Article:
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Frito-Lay, Fox Draw Up Cartoon Plans : Television: Children's advocacy groups are taking aim at a program based on the snack food company's Cheetah character.


Fox Broadcasting Co. is negotiating with Frito-Lay to use one of the snack food company's animated logos as the main character in a new Saturday morning cartoon for children.

The news that Fox plans to air a program based on the character of Chester Cheetah, developed for Frito-Lay to advertise Cheetos snacks, comes on the heels of controversy over CBS' use of the character of Ronald McDonald to host a series of animated specials.

The proposed program, which Fox hopes to air next September, already has drawn fire from children's television advocates.

Peggy Charren, founder of Action for Children's Television, said she plans to file a formal complaint about it with the Federal Communications Commission. Charren also is planning to complain about CBS' use of Ronald McDonald as host of "Ronald McDonald's Family Theater," which aired last Friday.

"By making characters of corporate logos, you've carried the idea of program-length commercials beyond the pale," Charren said. "You could make a case that G.I. Joe (on which a children's cartoon series was once based) was a product but not a commercial, but Chester Cheetah is a commercial. Ronald McDonald is a commercial."

Margaret Loesch, president of the Fox Children's Network, said that if the company goes ahead with the series, tentatively titled 'Yo! It's Chester Cheetah's Show," it does not intend to air Frito-Lay commercials during the broadcasts.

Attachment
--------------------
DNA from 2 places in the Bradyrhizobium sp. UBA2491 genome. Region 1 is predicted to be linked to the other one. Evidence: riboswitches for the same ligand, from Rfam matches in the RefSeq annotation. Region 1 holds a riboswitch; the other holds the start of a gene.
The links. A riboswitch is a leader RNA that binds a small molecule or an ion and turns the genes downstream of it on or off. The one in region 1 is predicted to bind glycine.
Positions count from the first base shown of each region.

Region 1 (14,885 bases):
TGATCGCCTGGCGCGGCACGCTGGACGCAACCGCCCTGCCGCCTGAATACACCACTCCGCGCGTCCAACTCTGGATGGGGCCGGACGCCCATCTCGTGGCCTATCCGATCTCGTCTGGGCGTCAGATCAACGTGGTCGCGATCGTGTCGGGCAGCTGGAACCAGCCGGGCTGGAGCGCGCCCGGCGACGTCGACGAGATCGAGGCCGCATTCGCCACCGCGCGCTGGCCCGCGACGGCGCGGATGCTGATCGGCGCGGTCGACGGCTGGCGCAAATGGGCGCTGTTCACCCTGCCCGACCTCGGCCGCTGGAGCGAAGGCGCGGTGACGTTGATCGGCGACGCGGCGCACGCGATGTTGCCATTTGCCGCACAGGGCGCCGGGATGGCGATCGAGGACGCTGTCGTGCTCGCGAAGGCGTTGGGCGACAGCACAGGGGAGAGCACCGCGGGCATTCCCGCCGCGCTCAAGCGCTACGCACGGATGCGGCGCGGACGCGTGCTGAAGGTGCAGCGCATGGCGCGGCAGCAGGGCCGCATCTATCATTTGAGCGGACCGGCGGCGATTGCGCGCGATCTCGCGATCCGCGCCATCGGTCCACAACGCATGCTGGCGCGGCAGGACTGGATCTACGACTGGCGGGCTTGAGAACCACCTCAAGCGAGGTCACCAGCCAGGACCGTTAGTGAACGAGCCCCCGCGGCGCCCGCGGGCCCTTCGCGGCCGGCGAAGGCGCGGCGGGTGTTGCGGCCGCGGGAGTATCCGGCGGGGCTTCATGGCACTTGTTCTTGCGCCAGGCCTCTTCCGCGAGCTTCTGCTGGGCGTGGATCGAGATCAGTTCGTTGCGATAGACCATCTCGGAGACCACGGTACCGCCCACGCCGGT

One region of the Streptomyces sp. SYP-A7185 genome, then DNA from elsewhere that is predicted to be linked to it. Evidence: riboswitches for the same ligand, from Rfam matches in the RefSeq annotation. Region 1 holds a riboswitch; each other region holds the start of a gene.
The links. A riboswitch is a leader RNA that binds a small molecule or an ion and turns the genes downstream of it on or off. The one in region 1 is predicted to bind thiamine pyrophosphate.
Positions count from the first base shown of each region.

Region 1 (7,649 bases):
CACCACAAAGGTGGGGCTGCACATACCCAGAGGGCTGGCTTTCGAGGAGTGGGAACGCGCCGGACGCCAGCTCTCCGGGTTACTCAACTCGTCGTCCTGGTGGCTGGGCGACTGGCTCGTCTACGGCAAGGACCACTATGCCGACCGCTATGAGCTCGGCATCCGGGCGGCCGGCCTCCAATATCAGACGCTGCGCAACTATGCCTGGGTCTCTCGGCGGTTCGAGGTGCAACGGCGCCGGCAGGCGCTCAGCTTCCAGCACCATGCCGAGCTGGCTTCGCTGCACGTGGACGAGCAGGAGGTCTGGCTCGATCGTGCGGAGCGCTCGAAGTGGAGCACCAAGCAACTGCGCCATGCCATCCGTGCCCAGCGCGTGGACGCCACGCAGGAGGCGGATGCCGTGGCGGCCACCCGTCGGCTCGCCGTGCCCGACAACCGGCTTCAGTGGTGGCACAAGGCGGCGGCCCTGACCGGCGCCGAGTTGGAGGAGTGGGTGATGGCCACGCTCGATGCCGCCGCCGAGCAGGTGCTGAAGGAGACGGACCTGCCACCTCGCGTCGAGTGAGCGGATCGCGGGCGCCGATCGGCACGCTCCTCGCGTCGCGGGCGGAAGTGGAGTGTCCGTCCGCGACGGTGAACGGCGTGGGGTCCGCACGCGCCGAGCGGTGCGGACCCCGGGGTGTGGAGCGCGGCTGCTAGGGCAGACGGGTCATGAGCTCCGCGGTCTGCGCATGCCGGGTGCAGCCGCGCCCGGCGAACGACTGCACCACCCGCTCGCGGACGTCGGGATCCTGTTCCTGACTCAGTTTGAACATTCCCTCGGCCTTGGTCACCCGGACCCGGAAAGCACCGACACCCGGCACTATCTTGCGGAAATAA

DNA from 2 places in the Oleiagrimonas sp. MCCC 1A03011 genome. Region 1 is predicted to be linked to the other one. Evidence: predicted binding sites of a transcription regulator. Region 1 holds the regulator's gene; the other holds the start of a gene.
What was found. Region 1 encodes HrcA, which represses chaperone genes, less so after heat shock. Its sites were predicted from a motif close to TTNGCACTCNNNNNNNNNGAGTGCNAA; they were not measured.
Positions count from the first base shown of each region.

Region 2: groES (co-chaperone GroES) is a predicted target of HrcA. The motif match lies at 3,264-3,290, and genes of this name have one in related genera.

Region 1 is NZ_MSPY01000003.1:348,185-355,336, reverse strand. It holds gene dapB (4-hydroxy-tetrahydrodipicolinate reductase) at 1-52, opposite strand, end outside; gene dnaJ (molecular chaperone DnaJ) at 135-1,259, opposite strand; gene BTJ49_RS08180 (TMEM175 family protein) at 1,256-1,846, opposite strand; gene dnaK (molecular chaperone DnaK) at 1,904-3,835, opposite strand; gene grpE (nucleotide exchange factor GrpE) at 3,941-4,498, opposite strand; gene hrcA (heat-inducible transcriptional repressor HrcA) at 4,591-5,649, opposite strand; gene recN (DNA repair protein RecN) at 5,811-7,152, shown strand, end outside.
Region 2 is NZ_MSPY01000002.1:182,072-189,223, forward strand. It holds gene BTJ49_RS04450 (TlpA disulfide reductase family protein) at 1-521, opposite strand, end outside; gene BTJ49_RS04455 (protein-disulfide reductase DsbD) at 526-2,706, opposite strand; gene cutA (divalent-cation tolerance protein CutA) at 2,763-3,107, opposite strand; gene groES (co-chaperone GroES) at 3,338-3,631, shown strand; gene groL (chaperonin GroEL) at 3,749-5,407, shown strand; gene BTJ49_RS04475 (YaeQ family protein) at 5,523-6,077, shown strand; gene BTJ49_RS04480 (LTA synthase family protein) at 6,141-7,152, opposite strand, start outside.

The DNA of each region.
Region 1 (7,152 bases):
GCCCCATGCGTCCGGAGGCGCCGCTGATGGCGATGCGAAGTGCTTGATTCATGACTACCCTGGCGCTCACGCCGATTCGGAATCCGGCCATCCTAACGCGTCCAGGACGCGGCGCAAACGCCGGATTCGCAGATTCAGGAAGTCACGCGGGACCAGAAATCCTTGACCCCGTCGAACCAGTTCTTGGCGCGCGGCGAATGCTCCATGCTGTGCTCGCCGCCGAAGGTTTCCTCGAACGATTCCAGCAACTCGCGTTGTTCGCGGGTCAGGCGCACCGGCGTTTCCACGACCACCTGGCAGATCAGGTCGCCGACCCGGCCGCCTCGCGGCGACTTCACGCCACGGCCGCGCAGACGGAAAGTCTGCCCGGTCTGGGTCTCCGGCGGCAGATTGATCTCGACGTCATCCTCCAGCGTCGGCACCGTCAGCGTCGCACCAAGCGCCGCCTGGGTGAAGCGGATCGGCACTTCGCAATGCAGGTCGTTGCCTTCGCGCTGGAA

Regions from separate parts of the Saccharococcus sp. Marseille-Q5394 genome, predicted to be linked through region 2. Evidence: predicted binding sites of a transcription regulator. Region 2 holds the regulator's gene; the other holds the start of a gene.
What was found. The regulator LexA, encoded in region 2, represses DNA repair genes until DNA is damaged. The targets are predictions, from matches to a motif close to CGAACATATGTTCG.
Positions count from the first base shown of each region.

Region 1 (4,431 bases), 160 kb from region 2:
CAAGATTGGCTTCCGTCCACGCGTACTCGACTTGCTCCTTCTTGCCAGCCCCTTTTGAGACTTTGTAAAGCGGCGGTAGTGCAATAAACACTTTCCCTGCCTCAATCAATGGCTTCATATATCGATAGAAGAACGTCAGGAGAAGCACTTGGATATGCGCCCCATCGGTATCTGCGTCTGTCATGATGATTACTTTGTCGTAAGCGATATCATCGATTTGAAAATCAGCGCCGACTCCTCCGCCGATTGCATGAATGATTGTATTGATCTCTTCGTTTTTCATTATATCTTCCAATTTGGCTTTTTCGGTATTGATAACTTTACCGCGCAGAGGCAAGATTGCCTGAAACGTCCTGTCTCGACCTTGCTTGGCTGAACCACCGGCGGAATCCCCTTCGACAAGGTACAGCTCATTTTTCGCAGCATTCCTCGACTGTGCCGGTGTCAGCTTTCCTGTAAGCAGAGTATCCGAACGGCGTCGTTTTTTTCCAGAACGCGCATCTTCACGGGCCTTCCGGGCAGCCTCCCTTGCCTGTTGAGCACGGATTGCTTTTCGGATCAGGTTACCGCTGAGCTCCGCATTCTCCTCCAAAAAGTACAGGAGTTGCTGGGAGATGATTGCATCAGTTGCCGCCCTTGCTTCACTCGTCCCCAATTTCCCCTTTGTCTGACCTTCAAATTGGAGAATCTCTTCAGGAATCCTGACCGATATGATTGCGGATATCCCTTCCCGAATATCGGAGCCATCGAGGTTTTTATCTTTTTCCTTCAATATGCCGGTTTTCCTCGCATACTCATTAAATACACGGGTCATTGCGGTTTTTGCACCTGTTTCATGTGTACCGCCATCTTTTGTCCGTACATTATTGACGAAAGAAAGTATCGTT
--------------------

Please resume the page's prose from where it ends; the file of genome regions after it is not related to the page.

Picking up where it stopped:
"They're very protective over the character of Chester, so (Frito-Lay has) a very comprehensive creative control," Loesch said. "But frankly, part of our rather intense negotiation is . . . to make sure that there is no tie-in between product and series."

Fox is so determined not to confuse Chester with Cheetos that the character will never be shown eating anything on the program, Loesch said.

But Michael Jacobson, co-founder of the Washington-based Center for the Study of Commercialism, said that won't help.

"If they're using a character that's associated with a product--Cheetos--the whole show becomes an advertisement for Cheetos," Jacobson said. "And I think it's yet another example of how big business takes advantage of little kids. . . . It's pitting the slickest minds on Madison Avenue against the most naive minds."

Loesch said that Fox has been interested in the character of Chester for several years, but was initially outbid by CBS for the broadcast rights. CBS let its option lapse last year, she said, and Fox is hoping to shore up its own arrangement with Frito-Lay in time for the 1992 season.

A Frito-Lay spokeswoman said that executives who could comment on the deal were gone for the holiday and could not be reached.

Loesch said that she is interested in the property "because we think the Chester Cheetah character is a very attractive idea for kids."

There is little difference, she said, between a kids show based on Chester and "Sesame Street." "That show is a commercial for a Big Bird doll," Loesch said. "Just like the Bugs Bunny show is a commercial for Bugs Bunny paraphernalia."

That the networks would even consider shows based on corporate logos displays a marked change over the strict policies of years past.

Loesch said that while working at the Hanna-Barbera animation studios years ago, she tried to pitch the networks on a program based on Cap'n Crunch, the animated character used to sell the cereal of the same name. That time, she was rebuffed.

"The networks wouldn't touch it--they just felt it would be too problematic," Loesch said.

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